No story appeared. Then people began telling me that this reporter was calling former employees and acquaintances and asking them for information about my personal life. Apparently this reporter was not content with a fair debate of the merits of substantive issues, where, of course, there could be honest disagreement. His target was now going to be my life, my past, and apparently any mistakes that he could uncover to embarrass me.
Like many people, I have done things in my life that I regret.
I have spoken and written about my past mistakes including in my book about my conversion to the Church and the role that they played in my conversion and the grace and the forgiveness I have found only through the Catholic Church.
Weeks passed and the same reporter then called me asking for another interview saying his story had taken a "surprising turn." In reply, my office e-mailed him asking for the questions he wanted me to answer.
The questions arrived and were all targeted at my personal life not my political beliefs. They dealt in scattershot fashion with a range of topics: questions about past annulments for my marriages before my conversion to the Catholic Church, other Catholic organizations I have been involved with, and allegations from over a decade ago involving a female student at the college where I then taught. At the time, I dealt with this in an upright manner and the matter was satisfactorily resolved long ago. It was now being dug up, I believe, for political reasons in an attempt to undermine the causes I have fought for: the defense of Church teachings on life, the priesthood, the authority of the pope, and the need for faithful Catholic participation in politics.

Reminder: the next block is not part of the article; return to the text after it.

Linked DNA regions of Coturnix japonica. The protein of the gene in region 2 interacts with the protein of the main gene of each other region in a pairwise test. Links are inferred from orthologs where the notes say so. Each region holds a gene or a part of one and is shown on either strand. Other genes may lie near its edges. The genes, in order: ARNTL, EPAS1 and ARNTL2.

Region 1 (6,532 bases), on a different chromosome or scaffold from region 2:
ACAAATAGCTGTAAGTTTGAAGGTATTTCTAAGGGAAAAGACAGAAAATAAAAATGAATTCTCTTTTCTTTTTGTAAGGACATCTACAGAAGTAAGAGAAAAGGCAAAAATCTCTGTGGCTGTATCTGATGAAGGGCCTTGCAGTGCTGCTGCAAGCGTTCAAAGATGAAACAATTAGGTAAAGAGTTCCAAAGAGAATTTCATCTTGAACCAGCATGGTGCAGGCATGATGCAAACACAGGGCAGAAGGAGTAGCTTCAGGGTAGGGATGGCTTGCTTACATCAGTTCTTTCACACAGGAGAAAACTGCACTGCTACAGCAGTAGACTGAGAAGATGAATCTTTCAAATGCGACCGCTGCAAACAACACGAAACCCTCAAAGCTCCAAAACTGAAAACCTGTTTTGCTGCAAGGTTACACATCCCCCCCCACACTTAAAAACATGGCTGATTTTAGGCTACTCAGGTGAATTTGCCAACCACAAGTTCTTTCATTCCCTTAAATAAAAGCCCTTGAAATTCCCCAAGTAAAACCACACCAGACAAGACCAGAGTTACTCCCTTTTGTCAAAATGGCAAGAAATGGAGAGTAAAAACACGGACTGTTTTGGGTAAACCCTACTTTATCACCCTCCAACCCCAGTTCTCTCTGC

I've been married seventeen years, my daughter is fifteen, my adopted son from Romania is seven, and my wife and I are happily married. When we entered the political fray in the 2000 campaign we knew the risk of political involvement but considered the issues worth the potential cost. We still do.
No one regrets my past mistakes more than I do.
I thought it important to present these facts at this time as I have done in the past because I need to protect the people I love and the causes I believe in. In matters of this nature, exaggeration, half-truths, and rumor often tend to overtake the truth and I wanted truth to get a head start.
In addition, while I remain fervently committed to supporting President Bush's reelection, I think it best that I no longer play a role as an adviser in this year's campaign. While I have no intention of being dissuaded by personal attacks, I will not allow low-brow tactics to distract from the critically important issues in this election.
I hope all of this will not discourage anyone engaged in these debates over religion, the culture of life, and the future of our nation. This election is too important for any of us to allow that to happen.
Deal W. Hudson is publisher of Crisis magazine.